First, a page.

- Kingdom: Animalia
- Phylum: Arthropoda
- Class: Arachnida
- Order: Araneae
- Suborder: Araneomorphae
- Family: Tetragnathidae
- Genus: Leucauge
- Species: Leucauge venusta
Common Name (AAS)
Other Common Names
Orchard Spider, Longjawed Orbweaver, Venusta Orchard Spider
Charles Athanase Walckenaer, 1841
There have been 29 confirmed sightings of Leucauge venusta (Orchard Orb-weaver), with the most recent sighting submitted on December 28, 2017 by Spider ID member twoorange. The detailed statistics below may not utilize the complete dataset of 29 sightings because of certain Leucauge venusta sightings reporting incomplete data.
- Web: 100% of the time, Leucauge venusta spiders are sighted in a spider web (Sample size: 1)
- Sex: 23 female and 5 male.
- Environment: Leucauge venusta has been sighted 2 times outdoors, and 0 times indoors.
- Outdoors: Man-made structure (1). Ground layer (1).
Location and Range
Leucauge venusta (Orchard Orb-weaver) has been sighted in the following countries: United States.
Leucauge venusta has also been sighted in the following states: Florida, Georgia, Indiana, Maryland, Massachusetts, New York, North Carolina, South Carolina, Tennessee, Texas, Washington, D.C., Wisconsin.
Leucauge venusta has been primarily sighted during the month of June.
- May: 2
- June: 12
- July: 1
- August: 1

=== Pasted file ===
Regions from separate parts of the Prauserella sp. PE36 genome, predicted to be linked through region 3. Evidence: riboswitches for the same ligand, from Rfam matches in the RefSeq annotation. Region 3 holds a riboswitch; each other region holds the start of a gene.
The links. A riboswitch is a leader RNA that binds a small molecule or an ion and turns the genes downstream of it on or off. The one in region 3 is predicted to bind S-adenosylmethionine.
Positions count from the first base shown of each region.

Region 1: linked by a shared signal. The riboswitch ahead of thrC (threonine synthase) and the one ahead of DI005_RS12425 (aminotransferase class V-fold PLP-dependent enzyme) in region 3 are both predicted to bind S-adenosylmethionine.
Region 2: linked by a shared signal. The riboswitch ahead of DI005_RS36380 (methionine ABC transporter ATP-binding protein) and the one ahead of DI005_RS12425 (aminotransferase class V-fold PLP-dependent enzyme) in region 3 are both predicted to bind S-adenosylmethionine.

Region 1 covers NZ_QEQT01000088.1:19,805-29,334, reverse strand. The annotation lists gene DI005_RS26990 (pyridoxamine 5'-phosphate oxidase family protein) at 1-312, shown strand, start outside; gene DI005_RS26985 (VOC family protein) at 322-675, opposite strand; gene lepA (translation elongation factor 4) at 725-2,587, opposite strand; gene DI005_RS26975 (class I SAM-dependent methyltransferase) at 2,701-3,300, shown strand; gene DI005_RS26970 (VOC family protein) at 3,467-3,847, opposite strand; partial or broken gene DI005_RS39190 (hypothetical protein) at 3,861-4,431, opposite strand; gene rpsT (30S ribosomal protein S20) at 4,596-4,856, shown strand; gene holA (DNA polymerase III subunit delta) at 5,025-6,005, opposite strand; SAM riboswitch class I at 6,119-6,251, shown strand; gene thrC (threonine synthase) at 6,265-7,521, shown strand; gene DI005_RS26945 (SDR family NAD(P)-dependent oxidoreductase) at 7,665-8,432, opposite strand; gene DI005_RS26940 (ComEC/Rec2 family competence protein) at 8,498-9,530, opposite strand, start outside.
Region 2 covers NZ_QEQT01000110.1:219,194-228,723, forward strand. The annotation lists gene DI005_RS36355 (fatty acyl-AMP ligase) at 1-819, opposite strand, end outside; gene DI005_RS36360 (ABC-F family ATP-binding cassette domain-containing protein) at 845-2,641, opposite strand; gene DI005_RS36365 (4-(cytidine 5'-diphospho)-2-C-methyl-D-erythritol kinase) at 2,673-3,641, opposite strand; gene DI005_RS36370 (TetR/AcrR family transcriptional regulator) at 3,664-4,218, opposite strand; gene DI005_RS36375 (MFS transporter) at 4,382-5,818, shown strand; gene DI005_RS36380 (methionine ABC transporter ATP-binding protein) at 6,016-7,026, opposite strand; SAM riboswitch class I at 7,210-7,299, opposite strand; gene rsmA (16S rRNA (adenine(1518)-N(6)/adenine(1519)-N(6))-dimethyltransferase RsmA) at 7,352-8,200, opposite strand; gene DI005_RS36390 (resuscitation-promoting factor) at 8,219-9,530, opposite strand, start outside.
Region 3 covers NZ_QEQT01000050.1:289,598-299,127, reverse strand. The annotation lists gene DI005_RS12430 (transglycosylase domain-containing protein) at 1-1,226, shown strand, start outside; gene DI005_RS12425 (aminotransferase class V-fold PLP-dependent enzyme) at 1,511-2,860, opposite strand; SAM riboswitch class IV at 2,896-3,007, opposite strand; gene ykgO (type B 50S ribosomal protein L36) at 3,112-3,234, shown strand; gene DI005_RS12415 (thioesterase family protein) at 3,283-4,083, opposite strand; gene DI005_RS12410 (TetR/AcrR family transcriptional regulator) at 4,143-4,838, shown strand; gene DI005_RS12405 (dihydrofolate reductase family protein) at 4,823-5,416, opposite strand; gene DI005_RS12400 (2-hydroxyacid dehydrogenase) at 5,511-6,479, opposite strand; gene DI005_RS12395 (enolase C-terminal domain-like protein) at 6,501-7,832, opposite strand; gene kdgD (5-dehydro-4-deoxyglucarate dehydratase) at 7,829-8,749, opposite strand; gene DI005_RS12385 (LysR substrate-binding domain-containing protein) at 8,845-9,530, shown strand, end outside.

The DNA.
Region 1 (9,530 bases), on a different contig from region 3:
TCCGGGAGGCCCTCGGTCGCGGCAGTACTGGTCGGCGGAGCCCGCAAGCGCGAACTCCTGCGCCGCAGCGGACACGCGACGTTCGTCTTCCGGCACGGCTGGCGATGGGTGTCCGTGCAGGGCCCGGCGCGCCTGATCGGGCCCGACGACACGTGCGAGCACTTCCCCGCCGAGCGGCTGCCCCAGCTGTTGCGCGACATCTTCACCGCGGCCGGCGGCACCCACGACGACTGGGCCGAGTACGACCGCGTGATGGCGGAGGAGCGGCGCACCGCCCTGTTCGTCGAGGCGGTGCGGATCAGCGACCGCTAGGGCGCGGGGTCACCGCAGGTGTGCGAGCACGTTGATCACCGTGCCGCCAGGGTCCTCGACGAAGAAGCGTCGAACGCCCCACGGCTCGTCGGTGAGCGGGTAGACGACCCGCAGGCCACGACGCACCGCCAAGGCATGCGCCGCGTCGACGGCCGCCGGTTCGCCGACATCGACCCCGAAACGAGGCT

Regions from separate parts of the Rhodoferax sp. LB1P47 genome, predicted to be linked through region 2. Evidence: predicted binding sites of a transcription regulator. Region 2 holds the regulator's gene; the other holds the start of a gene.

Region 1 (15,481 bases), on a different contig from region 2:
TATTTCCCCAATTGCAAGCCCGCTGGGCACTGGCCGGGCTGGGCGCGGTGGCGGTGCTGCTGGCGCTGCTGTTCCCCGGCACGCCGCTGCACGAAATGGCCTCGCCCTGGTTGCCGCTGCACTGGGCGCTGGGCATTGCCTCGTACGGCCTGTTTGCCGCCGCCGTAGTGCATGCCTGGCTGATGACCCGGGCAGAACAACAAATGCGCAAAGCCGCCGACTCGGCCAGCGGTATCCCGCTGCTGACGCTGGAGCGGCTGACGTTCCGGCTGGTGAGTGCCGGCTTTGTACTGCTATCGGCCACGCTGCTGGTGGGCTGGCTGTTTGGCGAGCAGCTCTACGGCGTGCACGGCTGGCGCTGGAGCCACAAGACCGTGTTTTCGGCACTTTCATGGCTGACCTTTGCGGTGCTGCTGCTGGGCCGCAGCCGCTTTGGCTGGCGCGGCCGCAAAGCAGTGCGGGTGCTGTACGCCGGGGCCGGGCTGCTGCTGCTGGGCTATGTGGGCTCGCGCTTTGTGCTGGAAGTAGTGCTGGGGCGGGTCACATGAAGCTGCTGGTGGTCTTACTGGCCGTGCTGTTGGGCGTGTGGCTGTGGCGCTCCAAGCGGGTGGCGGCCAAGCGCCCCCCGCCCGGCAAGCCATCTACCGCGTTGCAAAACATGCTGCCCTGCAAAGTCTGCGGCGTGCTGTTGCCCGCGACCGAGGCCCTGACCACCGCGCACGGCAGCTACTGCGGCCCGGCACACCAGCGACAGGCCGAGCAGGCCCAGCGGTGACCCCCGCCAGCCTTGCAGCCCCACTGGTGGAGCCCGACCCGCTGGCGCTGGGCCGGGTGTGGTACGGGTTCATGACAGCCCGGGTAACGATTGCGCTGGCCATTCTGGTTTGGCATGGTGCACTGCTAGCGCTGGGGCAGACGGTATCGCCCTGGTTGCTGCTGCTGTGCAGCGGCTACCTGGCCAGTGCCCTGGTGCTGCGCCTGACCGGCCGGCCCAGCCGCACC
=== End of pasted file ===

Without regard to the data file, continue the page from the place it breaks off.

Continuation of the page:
- September: 1
- December: 1
- Abdominal coloration is silvery-white with a dark line in the middle, from which four pairs of more-or-less distinct bars branch to the side. There are also shimmery green, yellow-gold, and orange markings on the sides.
- On the underside of the abdomen, there may be two bright orange-red or copper colored triangles, especially in immature specimens. It doesn’t happen very often, but the species may occasionally by confused for a “black widow” because of this marking.
- In Florida, there is a nearly identical species called Leucauge argyra. The two can be officially separated by the details of their genitalia, but there is also a noticeable difference in the dorsal and ventral abdominal patterning.
- Sometimes mistaken for Mecynogea lemniscata (the “Basilica Orbweaver,” family Araneidae) because of the similar body shape and coloration, but the webs of these two species are very different, as are the egg sacs.
- Orb web is typically horizontal (or slightly inclined), and has an irregular barrier of threads below it.
- Egg sac is constructed of loose, fluffy orange-white silk and can be made inside a rolled up leaf off to the side of the web, or attached to a twig. One sac was recorded as being 8-9 millimeters in diameter and containing several hundred reddish-orange eggs loosely stuck together, each one about 0.4 millimeters in diameter (Levi 1980).